And both the living lady claime your right, And wrong redresse in such as wend awry:
Let both the dead and living equally

Whilome those great heroes got thereby
Devided be betwixt you here in sight,

Their greatest glory for their rightfull deedes, And each of either take his share aright.

And place deserved with the gods ou hy : But looke, who does dissent from this my read, Herein the woblesse of this knight exceedes, He for a twelve moneths day shall in despight Who now to perils great for justice sake proceedes: Beare for his penaunce that same ladies head; To witnesse to the world that she by him is dead." To which as he now was uppon the way,

*He chaunst to meet a dwarfe in hasty course; Well pleased with that doome was Sangliere, Whom he requir'd his forward hast to stay, And offred streight the lady to be slaine :

Till he of tidings mote with him discourse. But that same squire to whom she was more dere, Loth was the dwarfe, yet did he stay perforse, Whenas he saw she should be cut in twaine, And gan of sundry newes his store to tell, Did yield she rather should with him remaine As to his memory they had recourse ; Alive then to himselfe be shared dead;

But chiefly of the fairest Florimell, And rather then his love should suffer paine, How she was found againe, and spousde to Marinell. He chose with shame to beare that ladies head: True love despiseth shame when life is cald in For this was Dony, Florimells owne dwarfe, dread.

Whom having lost (as ye have heard whyleare)

And finding in the way the scattred scarfe, Whom when so willing Artegall perceaved; The fortune of her life long time did feare: “ Not so, thou squire,” he sayd, “but thine But of her health when Artegall did heare, deeme

And safe returne, he was full inly glad, The living lady, which from thee he reaved : And askt him where and when her bridale cheare For worthy thou of her doest rightly seeme. Should be solemniz'd; for, if time he had, And you, sir Knight, that love so light esteeme, He would be there, and honor to her spousall ad. As that ye would for little leave the same, Také here your owne that doth you best beseeme, “ Within three daies,” quoth he, “as I do heare, And with it beare the burden of defame;

It will be at the Castle of the Strond ; Your owne dead ladies head, to tell abrode your What time, if naught me let, I will be there shame."

To do her service so as I am bond.

But in my way a little here beyond But Sangliere disdained much his doome,

A cursed cruell Sarazin doth woune, And sternly gan repine at his bebeast ;

That keepes a bridges passage by strong hond, Ne would for ought obay, as did become,

And many errant knights hath there fordonne; To beare that ladies head before his breast: That inakes all men for feare that passage for to Untill that Talus bad his pride represt,

shonpe." And forced him, maulgre, it up to reare. Who when he saw it bootelesse to resist,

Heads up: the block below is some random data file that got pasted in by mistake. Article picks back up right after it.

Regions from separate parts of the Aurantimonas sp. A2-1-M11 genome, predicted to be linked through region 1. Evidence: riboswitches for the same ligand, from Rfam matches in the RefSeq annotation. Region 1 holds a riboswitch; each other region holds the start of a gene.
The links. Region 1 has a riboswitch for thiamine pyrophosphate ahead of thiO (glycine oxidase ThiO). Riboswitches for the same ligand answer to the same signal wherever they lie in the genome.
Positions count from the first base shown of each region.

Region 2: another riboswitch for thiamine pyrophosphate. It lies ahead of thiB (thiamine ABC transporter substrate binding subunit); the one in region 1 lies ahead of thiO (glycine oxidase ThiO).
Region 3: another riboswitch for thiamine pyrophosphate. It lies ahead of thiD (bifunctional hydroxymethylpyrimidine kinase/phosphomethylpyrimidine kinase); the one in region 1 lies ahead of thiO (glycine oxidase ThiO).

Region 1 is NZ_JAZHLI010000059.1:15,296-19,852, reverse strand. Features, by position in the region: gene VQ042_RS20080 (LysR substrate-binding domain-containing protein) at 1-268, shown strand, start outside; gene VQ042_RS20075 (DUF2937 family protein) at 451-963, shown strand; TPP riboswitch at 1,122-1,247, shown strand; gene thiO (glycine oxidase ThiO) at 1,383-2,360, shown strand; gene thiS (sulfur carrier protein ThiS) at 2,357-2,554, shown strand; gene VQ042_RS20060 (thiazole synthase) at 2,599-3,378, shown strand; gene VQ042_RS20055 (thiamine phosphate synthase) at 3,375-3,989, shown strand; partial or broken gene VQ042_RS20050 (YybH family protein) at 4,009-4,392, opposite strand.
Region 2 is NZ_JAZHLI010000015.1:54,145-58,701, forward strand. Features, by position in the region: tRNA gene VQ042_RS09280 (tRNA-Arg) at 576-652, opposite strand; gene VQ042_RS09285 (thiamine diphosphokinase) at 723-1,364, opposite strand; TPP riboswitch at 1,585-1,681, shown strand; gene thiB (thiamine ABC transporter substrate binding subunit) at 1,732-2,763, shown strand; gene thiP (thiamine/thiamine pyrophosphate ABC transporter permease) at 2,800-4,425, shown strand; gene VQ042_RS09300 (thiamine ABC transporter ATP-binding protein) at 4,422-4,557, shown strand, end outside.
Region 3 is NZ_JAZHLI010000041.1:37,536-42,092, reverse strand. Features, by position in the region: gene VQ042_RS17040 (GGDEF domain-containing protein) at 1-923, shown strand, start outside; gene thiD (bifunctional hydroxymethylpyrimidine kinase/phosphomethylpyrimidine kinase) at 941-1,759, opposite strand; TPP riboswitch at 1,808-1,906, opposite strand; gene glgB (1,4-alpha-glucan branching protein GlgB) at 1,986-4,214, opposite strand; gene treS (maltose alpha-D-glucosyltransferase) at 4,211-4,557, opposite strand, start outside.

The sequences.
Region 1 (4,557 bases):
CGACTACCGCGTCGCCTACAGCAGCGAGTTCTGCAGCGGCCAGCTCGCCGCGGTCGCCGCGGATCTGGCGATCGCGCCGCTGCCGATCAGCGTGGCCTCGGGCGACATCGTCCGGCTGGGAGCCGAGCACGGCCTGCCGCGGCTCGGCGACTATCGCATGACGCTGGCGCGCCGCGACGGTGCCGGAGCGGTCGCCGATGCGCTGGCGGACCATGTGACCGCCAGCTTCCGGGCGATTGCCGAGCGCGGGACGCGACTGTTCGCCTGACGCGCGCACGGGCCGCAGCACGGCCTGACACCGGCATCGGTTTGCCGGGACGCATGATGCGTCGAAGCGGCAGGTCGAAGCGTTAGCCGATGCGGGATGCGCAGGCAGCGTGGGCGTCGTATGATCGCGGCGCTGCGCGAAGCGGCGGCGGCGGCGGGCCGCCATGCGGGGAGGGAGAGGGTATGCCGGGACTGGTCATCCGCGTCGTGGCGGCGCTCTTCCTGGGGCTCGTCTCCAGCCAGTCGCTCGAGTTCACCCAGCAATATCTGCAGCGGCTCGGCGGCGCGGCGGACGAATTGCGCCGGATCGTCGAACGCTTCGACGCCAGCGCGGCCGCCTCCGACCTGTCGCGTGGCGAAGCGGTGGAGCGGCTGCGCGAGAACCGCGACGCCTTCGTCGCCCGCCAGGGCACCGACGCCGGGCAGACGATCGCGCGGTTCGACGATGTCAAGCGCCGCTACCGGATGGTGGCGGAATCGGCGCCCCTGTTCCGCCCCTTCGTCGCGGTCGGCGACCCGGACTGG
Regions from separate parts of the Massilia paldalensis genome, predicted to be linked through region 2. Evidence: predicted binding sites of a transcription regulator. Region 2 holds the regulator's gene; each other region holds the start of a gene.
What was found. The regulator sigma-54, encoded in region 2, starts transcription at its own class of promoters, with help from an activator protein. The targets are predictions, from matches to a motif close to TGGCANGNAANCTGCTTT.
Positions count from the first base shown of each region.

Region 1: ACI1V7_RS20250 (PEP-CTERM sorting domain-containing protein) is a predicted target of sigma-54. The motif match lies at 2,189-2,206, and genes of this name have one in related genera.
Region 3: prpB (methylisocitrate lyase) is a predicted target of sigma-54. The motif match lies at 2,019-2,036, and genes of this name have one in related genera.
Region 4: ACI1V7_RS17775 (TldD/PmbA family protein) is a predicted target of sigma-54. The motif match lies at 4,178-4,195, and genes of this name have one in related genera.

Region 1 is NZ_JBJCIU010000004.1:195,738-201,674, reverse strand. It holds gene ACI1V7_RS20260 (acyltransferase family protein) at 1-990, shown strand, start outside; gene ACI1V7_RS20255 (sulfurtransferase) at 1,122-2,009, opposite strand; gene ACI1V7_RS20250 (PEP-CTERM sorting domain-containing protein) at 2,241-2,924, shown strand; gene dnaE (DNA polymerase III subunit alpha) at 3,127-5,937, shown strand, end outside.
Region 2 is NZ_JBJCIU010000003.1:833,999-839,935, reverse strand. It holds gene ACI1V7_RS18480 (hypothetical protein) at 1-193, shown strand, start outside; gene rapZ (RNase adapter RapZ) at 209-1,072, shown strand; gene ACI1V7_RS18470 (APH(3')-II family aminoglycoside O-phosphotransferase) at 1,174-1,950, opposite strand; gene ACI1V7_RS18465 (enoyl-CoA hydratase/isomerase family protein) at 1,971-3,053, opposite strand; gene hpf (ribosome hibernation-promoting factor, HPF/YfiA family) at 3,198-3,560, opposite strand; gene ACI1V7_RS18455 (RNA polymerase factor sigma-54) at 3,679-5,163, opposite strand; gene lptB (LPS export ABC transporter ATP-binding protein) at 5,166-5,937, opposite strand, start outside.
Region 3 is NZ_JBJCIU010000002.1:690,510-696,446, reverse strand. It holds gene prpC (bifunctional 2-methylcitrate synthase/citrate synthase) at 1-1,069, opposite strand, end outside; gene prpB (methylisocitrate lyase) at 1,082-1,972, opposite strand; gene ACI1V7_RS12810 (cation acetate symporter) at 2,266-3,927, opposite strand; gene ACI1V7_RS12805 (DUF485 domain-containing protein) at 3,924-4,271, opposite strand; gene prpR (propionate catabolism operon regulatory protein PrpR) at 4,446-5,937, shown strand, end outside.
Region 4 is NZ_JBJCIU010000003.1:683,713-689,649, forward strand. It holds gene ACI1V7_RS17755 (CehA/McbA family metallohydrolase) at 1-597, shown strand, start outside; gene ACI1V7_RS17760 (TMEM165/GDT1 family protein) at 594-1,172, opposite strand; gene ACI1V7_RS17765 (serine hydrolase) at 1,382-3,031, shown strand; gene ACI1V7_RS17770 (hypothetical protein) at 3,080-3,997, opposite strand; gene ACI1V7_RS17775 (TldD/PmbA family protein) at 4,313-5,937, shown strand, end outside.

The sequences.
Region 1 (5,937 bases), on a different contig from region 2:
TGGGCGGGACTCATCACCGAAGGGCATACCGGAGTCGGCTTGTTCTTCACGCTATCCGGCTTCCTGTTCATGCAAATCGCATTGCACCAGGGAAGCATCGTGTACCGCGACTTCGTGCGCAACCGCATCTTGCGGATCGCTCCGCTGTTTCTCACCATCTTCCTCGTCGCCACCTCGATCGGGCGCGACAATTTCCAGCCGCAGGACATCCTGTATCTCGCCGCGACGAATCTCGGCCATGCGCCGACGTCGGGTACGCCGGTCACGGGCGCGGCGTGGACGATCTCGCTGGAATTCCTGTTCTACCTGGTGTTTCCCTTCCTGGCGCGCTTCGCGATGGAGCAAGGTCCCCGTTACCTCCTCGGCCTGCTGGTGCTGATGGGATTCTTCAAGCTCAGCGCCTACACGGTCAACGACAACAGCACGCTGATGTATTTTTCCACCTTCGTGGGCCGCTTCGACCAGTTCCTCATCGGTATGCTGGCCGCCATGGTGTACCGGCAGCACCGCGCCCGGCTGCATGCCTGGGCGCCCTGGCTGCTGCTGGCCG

" What mister wight,” quotli he, “and how far He tooke it up, and thence with him did beare;

hence As rated spanjell takes his burden up for feare. Is he, that doth to travellers such harmes ?”

" He is," said he, “a man of great defence; Much did that squire sir Artegall adore

Expert in battell and in reedes of armes; for his great justice held in high regard;

And more emboldned by the wicked charmes, And as his squire him offred evermore

With which his daughter doth him still support; To serve, for want of other meete reward,

Having great lordships got and goodly farmes And wend with him or his adventure hard : Through strong oppression of his powre extort; But he thereto would by no meanes consent; By which he stil their holds, and keepes with But leaving him forth on his journey farid:

strong effort. Ne wight with him but onely Talus went; They two enough t' encounter an wbole regiment. “ And dayly he his wrongs encreaseth more;

For never wight he lets to passe that way,
Over his bridge, albee he rich or poore,
But he him makes his passage-pemiy pay:
Else he doth bold him backe or beat away.
Thereto he hath a groome of evill guize,
Whose scalp is bare, that bondage doth bewray,
Which pols and pils the poore in piteous wize;
But be himselfe upon the rich doth tyrannize.

His name is hight Pollente, rightly so,

Which oddes whena's sír Artegall espide; For that he is so puissant and strong,

He saw no way but close with him in hast; That with his powre he all doth over-go,

And to him driving strongly downe the tide And makes them subiect to his mighty wrong; Uppon his iron coller griped fast, And some by sleight he eke doth underfong : That with the straint his wesand nigh he brasta Por on a bridge he custometh to fight,

There they together strove and struggled long, Which is but narrow, but exceeding long; Either the other from his steed to cast; And in the same are many trap-fals pight, Ne ever Artegall his griple strong Through which the rider downe doth fall through For any thinge wold slacke, but still upon him hongo oversight.